The Thirteenth Amendment to the US Constitution provides (my emphasis):
Section 1. Neither slavery nor involuntary servitude, except as a punishment for crime whereof the party shall have been duly convicted, shall exist within the United States, or any place subject to their jurisdiction.
Section 2. Congress shall have power to enforce this article by appropriate legislation.
This clause seems to indicate that the legal status of chattel slave whose use had triggered the passage of this amendment was not fully abolished by it, but that this form of slavery could be imposed upon criminals as part of their sentence.
Did this ever happen?
I am very much aware of human rights issues surrounding the use or abuse of prison labor by governmental agencies and private correctional companies. This quesiton is not about that, but about true, pre-Civil War-type chattel slavery. That is, did a court ever tell a defendant something like, "We find you guilty of Second Degree Aggravated Mopery with Intent to Do This and the Other Bad Thing, Third Offense. You are hereby sentenced to a life of chattel slavery and shall be auctioned off in the town square at high noon tomorrow."?
Yes, but for fixed periods of (for example) six months or 1 or 2 years rather than for life. This section of the 13th Amendment, ratified on the 6th of December, 1865, was controversial from the outset. Slavery Under the Thirteenth Amendment: Race and the Law of Crime and Punishment in the PostCivil War South by Peter Wallenstein in the Louisiana Law Review (vol 77, No. 1) has this example from Maryland of the punishment of slavery being imposed:
On December 8, 1866, in Annapolis, Maryland, a crowd gathered at the county courthouse for an auction. A recent advertisement in the Annapolis Gazette had called the public's attention to the upcoming event with the language “Public Sale… a Negro man named Richard Harris, for six months, convicted at the October term, 1866 of the Anne Arundel County Circuit Court for larceny and sentenced by the court to be sold as a slave. Terms of sale-cash.”
Public domain, from unpublished congressional digest. Source: The inseparability of capitalism, racism, and imprisonment: an interview with Dennis Childs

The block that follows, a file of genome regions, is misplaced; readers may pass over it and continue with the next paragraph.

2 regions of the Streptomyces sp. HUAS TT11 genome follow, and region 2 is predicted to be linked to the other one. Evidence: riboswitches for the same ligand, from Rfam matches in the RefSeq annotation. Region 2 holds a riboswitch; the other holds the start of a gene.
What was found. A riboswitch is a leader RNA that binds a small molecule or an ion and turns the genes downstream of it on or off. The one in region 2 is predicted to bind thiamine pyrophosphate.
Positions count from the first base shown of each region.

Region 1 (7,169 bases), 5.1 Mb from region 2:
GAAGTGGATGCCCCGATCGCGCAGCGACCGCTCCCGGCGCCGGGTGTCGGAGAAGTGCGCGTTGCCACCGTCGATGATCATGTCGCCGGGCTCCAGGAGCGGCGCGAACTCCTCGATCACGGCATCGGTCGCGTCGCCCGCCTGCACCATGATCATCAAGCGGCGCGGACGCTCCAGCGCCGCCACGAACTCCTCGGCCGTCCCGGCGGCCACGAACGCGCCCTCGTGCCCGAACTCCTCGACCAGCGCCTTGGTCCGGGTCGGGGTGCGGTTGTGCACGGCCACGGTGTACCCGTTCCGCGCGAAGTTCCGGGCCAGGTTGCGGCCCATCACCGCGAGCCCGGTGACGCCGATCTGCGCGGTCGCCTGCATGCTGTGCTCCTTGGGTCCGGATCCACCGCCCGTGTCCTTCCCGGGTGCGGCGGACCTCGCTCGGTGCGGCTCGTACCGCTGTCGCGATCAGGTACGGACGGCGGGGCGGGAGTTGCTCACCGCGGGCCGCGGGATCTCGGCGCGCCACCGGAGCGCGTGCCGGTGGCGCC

Other examples mentioned (all black, unsurprisingly):
Continuing after ratification, a series of announcements later that month called for sales of other people, among them “a negro man named John Johnson… sentenced to be sold” for one year; “a negro man… named Gassaway Price… to be sold for a term of one year”; “a negro woman… named Harriet Purdy… to be sold for a term of one year”; and “a negro woman… named Dilly Harris… to be sold for a term of two years.” The charge originally brought against each of these five people- called “larceny” in the advertisement although it was actually “petit larceny”-specified the theft of a hog, for example, or of a bushel and a half of wheat. For the services of Harriet Purdy for a year, for her alleged theft of a pair of boots, a white man named Elijah Rockhold paid $34
The sentence was not for life but rather for a number of years.
Whether before or after the “end” of slavery, these “slaves” were not to be held in perpetuity, but for a period of years. Even after all black Marylanders had moved into the category of free people, the statute lost none of its ferocity, nor did it shed its racial specificity. These circumstances could exist because the Thirteenth Amendment expressly allowed state actions such as those taken by Maryland authorities.
Abuses appear to have been widespread, with Republicans at the time protesting that, although the letter of law was clear, the spirit of the law abolishing slavery was being "avoided and got around by these cunning rebels."
In 1866, many Republicans complained that former Confederates were abusing the crime exception to impose slavery even for minor crimes… Representative Henry Deming complained, “[U]nder the exceptional clause ('except as a punishment for crime') reconstructed North Carolina is now selling black men into slavery for petty larceny… ”
Your question is trying to be so precise that it embeds its own answer. You ask:
This quesiton is not about [the human rights abuse that is convict leasing], but about true, pre-Civil War-type chattel slavery. That is, did a court ever tell a defendant something like, "We find you guilty of Second Degree Aggravated Mopery with Intent to Do This and the Other Bad Thing, Third Offense. You are hereby sentenced to a life of chattel slavery and shall be auctioned off in the town square at high noon tomorrow."?
However, one of the salient features of chattel slavery in the US was that it was an inherited condition--any child born to an enslaved mother would be enslaved themselves. But enslaving the child would be a violation of the 13th Amendment. Therefore it would not be possible to recreate an exact replica of antebellum chattel slavery, even if you bound someone to "involuntary servitude" for life, because even someone enslaved through that loophole would not pass that status to their children.
That said, I think you're parsing this too finely. When you have no rights to withhold your labor, a three-year sentence can easily be a life sentence if whoever purchases/rents you sets you to sufficiently dangerous work. Or decides to move you across the country. Or provides so inadequately for your welfare/withholds medical attention from you such that you die during your term. All of which are ongoing processes in present-day prisons in the US. There are too many potential actions which render the distinction between de jure antebellum-style chattel slavery, and the abuses which continue in the US every day today, irrelevant.